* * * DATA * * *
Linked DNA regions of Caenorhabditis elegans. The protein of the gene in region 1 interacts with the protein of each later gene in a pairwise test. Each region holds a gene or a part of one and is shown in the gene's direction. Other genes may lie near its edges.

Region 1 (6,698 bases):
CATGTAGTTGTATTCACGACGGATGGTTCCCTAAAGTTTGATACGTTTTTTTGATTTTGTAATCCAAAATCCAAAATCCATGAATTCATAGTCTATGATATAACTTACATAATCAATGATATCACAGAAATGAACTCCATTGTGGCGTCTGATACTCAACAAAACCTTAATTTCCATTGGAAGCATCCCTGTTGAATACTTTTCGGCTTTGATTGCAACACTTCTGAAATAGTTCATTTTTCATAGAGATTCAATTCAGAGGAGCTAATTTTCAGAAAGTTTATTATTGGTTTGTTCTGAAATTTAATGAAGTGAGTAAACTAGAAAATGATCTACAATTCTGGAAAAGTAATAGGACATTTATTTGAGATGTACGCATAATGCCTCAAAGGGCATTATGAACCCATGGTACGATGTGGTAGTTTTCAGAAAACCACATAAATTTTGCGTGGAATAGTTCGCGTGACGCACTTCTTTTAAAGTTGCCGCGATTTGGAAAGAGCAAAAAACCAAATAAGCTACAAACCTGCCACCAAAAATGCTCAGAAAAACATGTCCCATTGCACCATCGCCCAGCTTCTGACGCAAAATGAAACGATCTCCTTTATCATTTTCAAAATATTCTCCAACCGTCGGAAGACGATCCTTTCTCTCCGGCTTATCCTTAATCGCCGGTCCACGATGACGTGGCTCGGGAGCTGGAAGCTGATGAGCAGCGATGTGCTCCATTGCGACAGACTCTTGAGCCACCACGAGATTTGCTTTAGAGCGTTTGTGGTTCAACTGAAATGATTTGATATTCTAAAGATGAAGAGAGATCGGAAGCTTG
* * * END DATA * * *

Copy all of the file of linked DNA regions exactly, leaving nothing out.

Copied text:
Linked DNA regions of Caenorhabditis elegans. The protein of the gene in region 1 interacts with the protein of each later gene in a pairwise test. Each region holds a gene or a part of one and is shown in the gene's direction. Other genes may lie near its edges.

Region 1 (6,698 bases):
CATGTAGTTGTATTCACGACGGATGGTTCCCTAAAGTTTGATACGTTTTTTTGATTTTGTAATCCAAAATCCAAAATCCATGAATTCATAGTCTATGATATAACTTACATAATCAATGATATCACAGAAATGAACTCCATTGTGGCGTCTGATACTCAACAAAACCTTAATTTCCATTGGAAGCATCCCTGTTGAATACTTTTCGGCTTTGATTGCAACACTTCTGAAATAGTTCATTTTTCATAGAGATTCAATTCAGAGGAGCTAATTTTCAGAAAGTTTATTATTGGTTTGTTCTGAAATTTAATGAAGTGAGTAAACTAGAAAATGATCTACAATTCTGGAAAAGTAATAGGACATTTATTTGAGATGTACGCATAATGCCTCAAAGGGCATTATGAACCCATGGTACGATGTGGTAGTTTTCAGAAAACCACATAAATTTTGCGTGGAATAGTTCGCGTGACGCACTTCTTTTAAAGTTGCCGCGATTTGGAAAGAGCAAAAAACCAAATAAGCTACAAACCTGCCACCAAAAATGCTCAGAAAAACATGTCCCATTGCACCATCGCCCAGCTTCTGACGCAAAATGAAACGATCTCCTTTATCATTTTCAAAATATTCTCCAACCGTCGGAAGACGATCCTTTCTCTCCGGCTTATCCTTAATCGCCGGTCCACGATGACGTGGCTCGGGAGCTGGAAGCTGATGAGCAGCGATGTGCTCCATTGCGACAGACTCTTGAGCCACCACGAGATTTGCTTTAGAGCGTTTGTGGTTCAACTGAAATGATTTGATATTCTAAAGATGAAGAGAGATCGGAAGCTTG